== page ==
Retro Film Review: Shaft (1971)

in aaa •  8 months ago 


In early 1970s social changes in the world seemed so profound, that even the image of Hollywood hero needed serious makeover. The best-known and most popular of them all, James Bond, looked out of touch with the new, rapidly changing environment where white British aristocrats with licence to kill began to look like an embodiment of villain rather than embodiment of hero. Two of the alternatives offered radical departure from the Bond formula – one, embodied in characters played by Bruce Lee in his kung fu classics, was more enlightened and spiritual; the other, embodied in Richard Roundtree as Shaft, was more down-to-earth and obviously more capable to deal with darker realities of modern world than Bond would ever do. Interestingly, both of those heroes happened to be non-white and, as a consequence, their instant popularity crossed racial barriers and thus helped making this film world more multi-cultural. In case of Shaft, however, black colour of his skin was an important issue at the time, so Shaft, 1971 cult classic directed by Gordon Parks, is now often regarded as the film that created phenomenon called "blaxploitation".

The plot of this film begins when black private detective John Shaft (played by Richard Roundtree) gets a visit by two goons working for Bumpy Jonas (played by Moses Gunn), crime boss of Harlem. Bumpy wants to hire Shaft's services in order to locate Bumpy's daughter Marcy (played by Sherry Brewer) who was apparently kidnapped. The prime suspects belong to the group of black militants led by Shaft's old acquaintance Ben Buford (played by Christopher St. John). But Shaft soon realises that the whole affair is only part of much bigger picture. Lt. Androzzi (played by Charles Cioffi), his old friend in New York Police Department, informs him about series of incidents related to Mafia attempts to take control of Harlem. Shaft now knows that he must act quickly not only to rescue the girl but also to prevent major escalation of race-related violence in New York.

Shaft fills all the criteria of "blaxploitation" film - black superhero, black urban setting with familiar cast of stereotypical characters, black villains being better than white villains, graphic violence, sex, nudity, bad language and, least but not last, low budget. Shaft, however, managed to transcend those stereotypes even while setting them. The reason for that could be found in small group of extremely talented people who did their best to overcome the limitations of Ernest Tidyman's uninspired script. Gordon Parks, the legend of "blaxploitation" cinema, used his new opportunity as first major black American director to create memorable images of New York City with its contrasts that reflected brewing racial, class and social conflicts of early 1970s American megalopolis. The other great talent was composer Isaac Hayes (to contemporary audiences best known as the voice of Chef in cult animated series South Park), whose title song earned him an "Oscar" and whose Shaft theme is one of the most popular pieces of movie soundtrack ever played on airwaves. The soundtrack of Shaft is near perfect - from the moment when it introduces the hero, through the ways in which it illustrates the sorry condition of inner-city ghettos or create tension in the action scenes. The only exceptions are pieces used for love scenes that might sound a little bit corny to contemporary audiences.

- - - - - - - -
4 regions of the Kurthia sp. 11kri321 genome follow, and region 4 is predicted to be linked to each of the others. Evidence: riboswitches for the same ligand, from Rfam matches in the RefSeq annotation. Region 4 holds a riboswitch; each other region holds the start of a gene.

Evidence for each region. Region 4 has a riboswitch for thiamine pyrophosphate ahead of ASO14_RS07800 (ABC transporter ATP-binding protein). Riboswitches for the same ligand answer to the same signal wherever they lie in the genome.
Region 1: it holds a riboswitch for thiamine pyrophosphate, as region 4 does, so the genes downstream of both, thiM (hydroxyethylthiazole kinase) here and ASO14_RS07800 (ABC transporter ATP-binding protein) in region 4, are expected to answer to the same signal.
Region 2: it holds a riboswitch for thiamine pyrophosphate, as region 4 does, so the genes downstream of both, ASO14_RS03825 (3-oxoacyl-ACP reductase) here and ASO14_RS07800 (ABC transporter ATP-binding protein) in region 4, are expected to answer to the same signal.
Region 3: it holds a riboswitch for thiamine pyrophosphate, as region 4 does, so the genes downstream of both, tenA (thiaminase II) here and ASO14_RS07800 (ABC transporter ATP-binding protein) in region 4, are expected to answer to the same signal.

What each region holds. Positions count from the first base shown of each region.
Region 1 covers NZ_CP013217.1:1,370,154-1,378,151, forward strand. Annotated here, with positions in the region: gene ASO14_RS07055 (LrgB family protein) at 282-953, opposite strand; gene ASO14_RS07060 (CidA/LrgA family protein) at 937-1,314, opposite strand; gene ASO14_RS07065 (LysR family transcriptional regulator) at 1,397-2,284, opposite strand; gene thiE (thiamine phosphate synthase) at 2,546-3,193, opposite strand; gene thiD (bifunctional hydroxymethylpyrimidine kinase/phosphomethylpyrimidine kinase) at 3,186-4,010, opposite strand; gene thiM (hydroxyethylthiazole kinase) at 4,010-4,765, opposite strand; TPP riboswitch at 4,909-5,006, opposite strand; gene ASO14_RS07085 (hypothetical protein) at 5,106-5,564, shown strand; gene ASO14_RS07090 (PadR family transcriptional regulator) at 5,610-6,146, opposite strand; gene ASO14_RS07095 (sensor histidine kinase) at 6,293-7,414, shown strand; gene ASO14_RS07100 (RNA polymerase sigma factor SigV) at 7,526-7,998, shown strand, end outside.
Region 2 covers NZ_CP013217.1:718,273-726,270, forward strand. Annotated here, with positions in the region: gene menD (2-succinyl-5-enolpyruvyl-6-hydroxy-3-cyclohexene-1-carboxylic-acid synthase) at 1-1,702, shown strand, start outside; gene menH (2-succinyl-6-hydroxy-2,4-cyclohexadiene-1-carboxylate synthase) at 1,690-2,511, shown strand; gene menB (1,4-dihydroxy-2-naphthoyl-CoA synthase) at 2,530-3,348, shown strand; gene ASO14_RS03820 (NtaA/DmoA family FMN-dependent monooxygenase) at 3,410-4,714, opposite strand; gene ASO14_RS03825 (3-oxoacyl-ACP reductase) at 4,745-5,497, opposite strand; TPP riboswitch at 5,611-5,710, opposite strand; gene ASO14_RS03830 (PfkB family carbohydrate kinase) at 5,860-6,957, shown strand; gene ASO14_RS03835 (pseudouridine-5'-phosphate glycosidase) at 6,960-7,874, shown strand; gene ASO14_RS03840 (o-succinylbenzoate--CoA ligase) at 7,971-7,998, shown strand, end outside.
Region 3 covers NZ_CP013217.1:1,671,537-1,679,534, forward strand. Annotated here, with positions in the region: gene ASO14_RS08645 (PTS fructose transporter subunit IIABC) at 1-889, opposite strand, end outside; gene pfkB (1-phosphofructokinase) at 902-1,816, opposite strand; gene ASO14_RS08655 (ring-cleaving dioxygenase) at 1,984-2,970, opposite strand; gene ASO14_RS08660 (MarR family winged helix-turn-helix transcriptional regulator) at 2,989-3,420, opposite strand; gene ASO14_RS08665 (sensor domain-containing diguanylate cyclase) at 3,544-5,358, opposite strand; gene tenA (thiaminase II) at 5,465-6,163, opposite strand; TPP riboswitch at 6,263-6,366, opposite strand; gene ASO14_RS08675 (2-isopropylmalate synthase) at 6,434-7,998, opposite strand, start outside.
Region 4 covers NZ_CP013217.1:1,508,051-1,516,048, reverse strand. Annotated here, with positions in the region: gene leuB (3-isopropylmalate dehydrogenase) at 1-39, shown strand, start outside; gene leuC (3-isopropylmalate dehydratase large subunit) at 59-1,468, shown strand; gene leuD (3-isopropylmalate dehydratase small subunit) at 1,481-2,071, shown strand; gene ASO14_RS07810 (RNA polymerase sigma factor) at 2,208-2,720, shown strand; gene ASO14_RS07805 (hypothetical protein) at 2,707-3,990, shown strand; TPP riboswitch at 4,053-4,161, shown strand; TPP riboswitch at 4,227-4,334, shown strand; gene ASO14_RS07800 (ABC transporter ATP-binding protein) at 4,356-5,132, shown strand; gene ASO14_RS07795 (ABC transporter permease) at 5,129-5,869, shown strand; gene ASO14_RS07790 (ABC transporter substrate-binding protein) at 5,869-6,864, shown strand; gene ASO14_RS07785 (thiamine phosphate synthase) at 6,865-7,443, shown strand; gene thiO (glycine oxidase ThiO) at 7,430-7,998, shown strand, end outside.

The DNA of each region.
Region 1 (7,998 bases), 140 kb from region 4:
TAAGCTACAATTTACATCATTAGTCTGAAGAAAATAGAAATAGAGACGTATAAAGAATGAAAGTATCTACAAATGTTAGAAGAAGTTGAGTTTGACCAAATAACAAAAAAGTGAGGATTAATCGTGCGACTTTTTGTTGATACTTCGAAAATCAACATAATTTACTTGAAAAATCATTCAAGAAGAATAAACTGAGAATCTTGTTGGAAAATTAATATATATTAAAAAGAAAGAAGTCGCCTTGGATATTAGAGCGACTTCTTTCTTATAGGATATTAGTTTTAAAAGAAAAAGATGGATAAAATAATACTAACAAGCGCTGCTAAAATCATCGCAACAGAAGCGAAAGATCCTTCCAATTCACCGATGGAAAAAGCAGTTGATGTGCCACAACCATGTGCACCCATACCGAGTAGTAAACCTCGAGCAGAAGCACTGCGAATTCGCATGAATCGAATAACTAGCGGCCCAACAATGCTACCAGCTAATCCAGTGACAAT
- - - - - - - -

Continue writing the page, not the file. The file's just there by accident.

But the best known of all people associated with Shaft is, of course, Richard Roundtree. He seems to be born for this role, in the same way Connery seems born for the role of Bond. His character is suave, able to enjoy life and seduce almost any woman (and that includes every races, something that is sorely missed in today's post-AIDS and seemingly "politically correct" Hollywood), but his apparently wealthy lifestyle doesn't prevents him from being on the first-name terms with less fortunate people on the mean streets on New York. This more humane quality of Shaft is accompanied by his obviously realistic appraisal of the situation – he despises inner-city poverty, narcotics, organised crime and cryptoracist police, but he knows that they are entities with which he must work every day in order to do his job. Ability to use his brain and mediate instead of using his fists or gun turns Shaft into extraordinary action hero. And he is also racially conscious, yet able to rise above his colour, especially during the conversation with his white policeman friend when he uses the line that could be repeated in order to explain most of racial and ethnic conflicts in today's world. Roundtree's larger-than-life coolness is very well matched by Moses Gunn who plays cold and calculated crime lord, while Charles Cioffi is effective as his well-intentioned yet clueless friend from police.

All in all, despite weak plot or fashions and dialogue that might seem incomprehensible to today's audience, Shaft is today as entertaining as it was thirty years ago. And that explains the legend that managed to spawn entire sub-genre and survive even modern day Hollywood remake.

RATING: 8/10 (+++)

(Note: The text in its original form was posted in Usenet newsgroup on October 24th 2001)


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Critic: AAA

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